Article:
Local judges could benefit from a bill introduced by State Rep. Victor Gaston (R-Mobile) that would eliminate maximum age restrictions for certain elected or appointed positions.
The proposal would affect county and state judges, as well as university trustees statewide, Gaston said of the bill.
Currently, judges and university trustees can’t seek re-election if they’re 70 or older.
“I guess it’s about people living longer and being productive later,” Gaston said. “There are a lot of capable people who are older.”
He said just to be eliminated at age 70 seemed unfair.
“There are a lot of people at that age who don’t go to work every day,” he said. “But some lawyers and people who own their own businesses still do.”
Gaston said he was focused more on trustees at the University of Alabama than on local judges when developing the legislation. For instance, Mobile County Presiding Circuit Judge Charles Graddick was barred from running for his elected seat this year because of the age requirement.
“I never thought about it,” Gaston said of the legislation’s impact on the local court. “It wouldn’t have an impact on [Graddick] anyway.”
The bill has already passed the House. A version introduced by State. Sen. Gerald Dial is awaiting committee action in the Senate. It’s a constitutional amendment, meaning it would be added as a referendum on the November general election ballot if it passes this session.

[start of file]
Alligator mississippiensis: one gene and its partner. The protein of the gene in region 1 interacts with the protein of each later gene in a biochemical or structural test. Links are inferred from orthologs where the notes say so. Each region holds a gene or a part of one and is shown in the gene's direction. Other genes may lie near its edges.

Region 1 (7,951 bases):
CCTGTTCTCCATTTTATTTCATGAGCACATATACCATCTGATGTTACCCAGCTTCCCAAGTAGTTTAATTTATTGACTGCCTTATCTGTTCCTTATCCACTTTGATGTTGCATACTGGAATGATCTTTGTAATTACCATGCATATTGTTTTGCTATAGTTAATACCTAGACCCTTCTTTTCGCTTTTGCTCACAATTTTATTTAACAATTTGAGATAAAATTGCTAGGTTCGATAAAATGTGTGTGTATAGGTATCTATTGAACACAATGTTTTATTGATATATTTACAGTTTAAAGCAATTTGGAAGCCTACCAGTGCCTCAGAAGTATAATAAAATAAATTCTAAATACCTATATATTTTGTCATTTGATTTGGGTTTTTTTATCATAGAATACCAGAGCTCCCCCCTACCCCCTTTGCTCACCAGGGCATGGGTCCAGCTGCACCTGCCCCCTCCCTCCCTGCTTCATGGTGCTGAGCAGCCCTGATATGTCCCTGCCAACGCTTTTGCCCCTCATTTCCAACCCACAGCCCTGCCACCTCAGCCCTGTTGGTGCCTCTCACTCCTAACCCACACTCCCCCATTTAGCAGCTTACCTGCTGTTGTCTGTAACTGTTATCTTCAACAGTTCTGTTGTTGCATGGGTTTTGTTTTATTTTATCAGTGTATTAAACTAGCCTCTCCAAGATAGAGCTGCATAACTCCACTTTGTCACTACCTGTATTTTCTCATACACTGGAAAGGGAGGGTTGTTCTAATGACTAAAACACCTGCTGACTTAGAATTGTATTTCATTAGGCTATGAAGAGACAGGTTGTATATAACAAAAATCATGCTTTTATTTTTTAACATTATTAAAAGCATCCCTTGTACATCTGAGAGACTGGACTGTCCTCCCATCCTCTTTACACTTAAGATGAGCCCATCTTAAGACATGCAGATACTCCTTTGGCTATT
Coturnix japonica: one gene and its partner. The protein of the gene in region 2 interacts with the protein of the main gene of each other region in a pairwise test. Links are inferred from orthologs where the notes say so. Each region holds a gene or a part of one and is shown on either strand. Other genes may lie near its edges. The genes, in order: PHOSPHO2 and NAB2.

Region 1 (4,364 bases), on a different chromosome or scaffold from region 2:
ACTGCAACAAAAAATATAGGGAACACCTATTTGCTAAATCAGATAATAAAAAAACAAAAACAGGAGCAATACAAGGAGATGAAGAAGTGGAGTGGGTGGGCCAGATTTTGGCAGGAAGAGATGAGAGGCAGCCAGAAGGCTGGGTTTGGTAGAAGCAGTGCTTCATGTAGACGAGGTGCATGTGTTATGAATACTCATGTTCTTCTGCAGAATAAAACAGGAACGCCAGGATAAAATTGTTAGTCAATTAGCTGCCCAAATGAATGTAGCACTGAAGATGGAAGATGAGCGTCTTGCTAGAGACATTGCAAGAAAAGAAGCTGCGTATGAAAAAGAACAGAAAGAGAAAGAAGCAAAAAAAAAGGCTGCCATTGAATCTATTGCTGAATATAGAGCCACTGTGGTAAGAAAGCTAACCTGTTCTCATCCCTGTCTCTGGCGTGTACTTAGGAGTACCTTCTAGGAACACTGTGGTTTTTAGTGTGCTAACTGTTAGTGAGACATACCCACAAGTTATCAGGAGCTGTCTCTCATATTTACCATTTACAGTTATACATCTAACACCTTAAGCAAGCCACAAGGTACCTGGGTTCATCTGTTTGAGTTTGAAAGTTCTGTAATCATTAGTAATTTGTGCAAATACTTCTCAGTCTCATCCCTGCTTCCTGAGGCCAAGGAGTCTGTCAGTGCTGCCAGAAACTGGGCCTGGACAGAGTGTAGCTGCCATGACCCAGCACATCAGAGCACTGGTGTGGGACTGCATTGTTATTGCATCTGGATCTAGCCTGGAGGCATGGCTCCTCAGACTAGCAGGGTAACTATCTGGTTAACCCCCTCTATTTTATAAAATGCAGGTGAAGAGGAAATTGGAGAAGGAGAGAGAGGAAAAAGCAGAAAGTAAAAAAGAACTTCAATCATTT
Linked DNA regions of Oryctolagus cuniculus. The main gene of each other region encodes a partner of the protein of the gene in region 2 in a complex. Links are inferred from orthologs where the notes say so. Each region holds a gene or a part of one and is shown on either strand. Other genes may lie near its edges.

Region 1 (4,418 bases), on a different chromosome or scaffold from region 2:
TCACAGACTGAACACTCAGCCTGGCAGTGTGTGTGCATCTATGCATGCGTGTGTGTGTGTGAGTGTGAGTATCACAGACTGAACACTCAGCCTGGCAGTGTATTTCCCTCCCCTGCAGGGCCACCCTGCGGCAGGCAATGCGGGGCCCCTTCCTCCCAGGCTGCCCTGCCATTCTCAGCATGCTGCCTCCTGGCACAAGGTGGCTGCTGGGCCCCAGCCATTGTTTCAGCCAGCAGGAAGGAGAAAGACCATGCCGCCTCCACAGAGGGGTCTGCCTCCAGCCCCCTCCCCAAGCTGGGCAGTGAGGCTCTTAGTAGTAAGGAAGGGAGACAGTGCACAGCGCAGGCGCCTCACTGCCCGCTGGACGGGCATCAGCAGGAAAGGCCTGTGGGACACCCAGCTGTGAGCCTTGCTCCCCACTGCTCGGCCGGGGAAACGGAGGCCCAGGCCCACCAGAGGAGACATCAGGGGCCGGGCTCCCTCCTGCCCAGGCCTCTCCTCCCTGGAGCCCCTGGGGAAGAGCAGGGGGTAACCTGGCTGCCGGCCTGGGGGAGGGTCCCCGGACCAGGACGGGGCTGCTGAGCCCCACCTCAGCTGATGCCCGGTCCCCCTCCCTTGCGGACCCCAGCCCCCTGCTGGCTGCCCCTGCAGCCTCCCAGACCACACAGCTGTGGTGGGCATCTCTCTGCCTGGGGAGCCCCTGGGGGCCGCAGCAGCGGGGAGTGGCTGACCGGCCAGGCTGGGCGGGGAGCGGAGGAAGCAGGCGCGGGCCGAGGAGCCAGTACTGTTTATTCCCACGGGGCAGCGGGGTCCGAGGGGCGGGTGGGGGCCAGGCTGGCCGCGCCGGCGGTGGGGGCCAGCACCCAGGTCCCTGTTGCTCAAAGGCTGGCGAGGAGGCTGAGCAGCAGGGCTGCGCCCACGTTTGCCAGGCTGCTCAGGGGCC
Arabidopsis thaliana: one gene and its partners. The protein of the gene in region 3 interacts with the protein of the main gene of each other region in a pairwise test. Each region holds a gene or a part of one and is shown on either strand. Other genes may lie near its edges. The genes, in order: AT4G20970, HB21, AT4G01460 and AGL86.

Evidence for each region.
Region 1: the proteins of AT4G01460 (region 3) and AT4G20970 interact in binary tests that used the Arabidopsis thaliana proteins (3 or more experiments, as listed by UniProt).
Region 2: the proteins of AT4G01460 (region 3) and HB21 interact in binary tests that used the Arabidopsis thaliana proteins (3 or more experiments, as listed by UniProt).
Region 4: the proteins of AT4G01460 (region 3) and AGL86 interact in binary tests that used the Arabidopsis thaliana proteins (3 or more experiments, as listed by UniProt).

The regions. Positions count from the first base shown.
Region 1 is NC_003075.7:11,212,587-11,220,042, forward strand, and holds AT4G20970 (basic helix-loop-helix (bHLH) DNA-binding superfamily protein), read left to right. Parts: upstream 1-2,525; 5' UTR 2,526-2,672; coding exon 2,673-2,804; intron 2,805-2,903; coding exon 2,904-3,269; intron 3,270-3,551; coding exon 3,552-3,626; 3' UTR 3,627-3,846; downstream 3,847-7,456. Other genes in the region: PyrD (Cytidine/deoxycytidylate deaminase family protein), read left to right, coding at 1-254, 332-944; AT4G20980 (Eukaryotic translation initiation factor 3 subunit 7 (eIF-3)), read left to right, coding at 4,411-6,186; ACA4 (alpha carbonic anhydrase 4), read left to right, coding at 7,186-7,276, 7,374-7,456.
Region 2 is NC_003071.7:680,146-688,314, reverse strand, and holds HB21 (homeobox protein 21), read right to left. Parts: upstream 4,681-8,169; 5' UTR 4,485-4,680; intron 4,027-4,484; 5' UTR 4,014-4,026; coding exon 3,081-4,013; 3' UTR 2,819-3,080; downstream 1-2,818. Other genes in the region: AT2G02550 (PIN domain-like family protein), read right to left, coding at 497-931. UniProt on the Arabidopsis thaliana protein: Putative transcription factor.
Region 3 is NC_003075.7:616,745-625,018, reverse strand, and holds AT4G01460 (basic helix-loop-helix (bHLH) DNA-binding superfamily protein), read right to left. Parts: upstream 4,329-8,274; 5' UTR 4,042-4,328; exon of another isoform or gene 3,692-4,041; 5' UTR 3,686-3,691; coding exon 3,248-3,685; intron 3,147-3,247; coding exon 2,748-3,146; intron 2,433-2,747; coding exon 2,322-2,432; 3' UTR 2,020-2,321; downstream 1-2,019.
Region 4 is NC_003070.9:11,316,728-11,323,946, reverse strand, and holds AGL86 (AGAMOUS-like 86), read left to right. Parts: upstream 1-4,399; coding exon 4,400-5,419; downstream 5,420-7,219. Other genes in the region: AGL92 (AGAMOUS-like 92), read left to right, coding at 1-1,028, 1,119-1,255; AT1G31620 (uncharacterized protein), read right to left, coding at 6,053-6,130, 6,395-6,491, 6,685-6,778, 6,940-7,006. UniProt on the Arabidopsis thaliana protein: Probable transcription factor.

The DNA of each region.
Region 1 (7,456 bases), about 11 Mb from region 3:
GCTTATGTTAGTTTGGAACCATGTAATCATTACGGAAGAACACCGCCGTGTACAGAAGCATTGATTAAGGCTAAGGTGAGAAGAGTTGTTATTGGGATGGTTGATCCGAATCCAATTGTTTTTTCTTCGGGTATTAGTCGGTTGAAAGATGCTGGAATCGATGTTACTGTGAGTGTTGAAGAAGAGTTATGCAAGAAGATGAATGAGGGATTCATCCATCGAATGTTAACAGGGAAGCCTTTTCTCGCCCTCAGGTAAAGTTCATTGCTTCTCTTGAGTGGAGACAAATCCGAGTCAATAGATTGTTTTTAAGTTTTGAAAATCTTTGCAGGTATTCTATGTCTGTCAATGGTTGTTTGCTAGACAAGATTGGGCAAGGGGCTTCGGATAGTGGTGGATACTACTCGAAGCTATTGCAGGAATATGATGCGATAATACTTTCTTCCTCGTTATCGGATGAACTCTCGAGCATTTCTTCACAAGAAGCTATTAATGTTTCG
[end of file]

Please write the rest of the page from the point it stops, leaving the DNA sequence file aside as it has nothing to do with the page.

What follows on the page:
Since it won’t be decided until November, it will be too late for Graddick to run for his seat this term, if he is so inclined.
In addition to Graddick, the bill could benefit Judge Roderick Stout, who turns 70 in September, according to Stout’s biography on the Circuit Court website.
Neither Graddick nor Stout returned calls seeking comment about the bill last week.
Special Mobile County Circuit Judge James Wood was in the legislature when the maximum age limit was added to the constitution in 1973. He supports Gaston’s legislation.
“I think it’s a good bill,” he said. “I think it should pass.”
The 76-year-old judge, who retired and was appointed as a special judge in 2013, said he’s proof that productive work can happen after age 70.
“I’ve got my mind,” he said. “People live longer now. Times have changed.”
Wood said he still does “odds and ends” for the circuit when needed. Last year, he said, he tried eight or nine jury trials, noting as a retired judge he doesn’t get paid. Regardless, he said he still enjoys the work and is compensated through a state retirement.
“I still feel like I can handle them,” Wood said of his caseload. “There’s only so much gardening you can do.”
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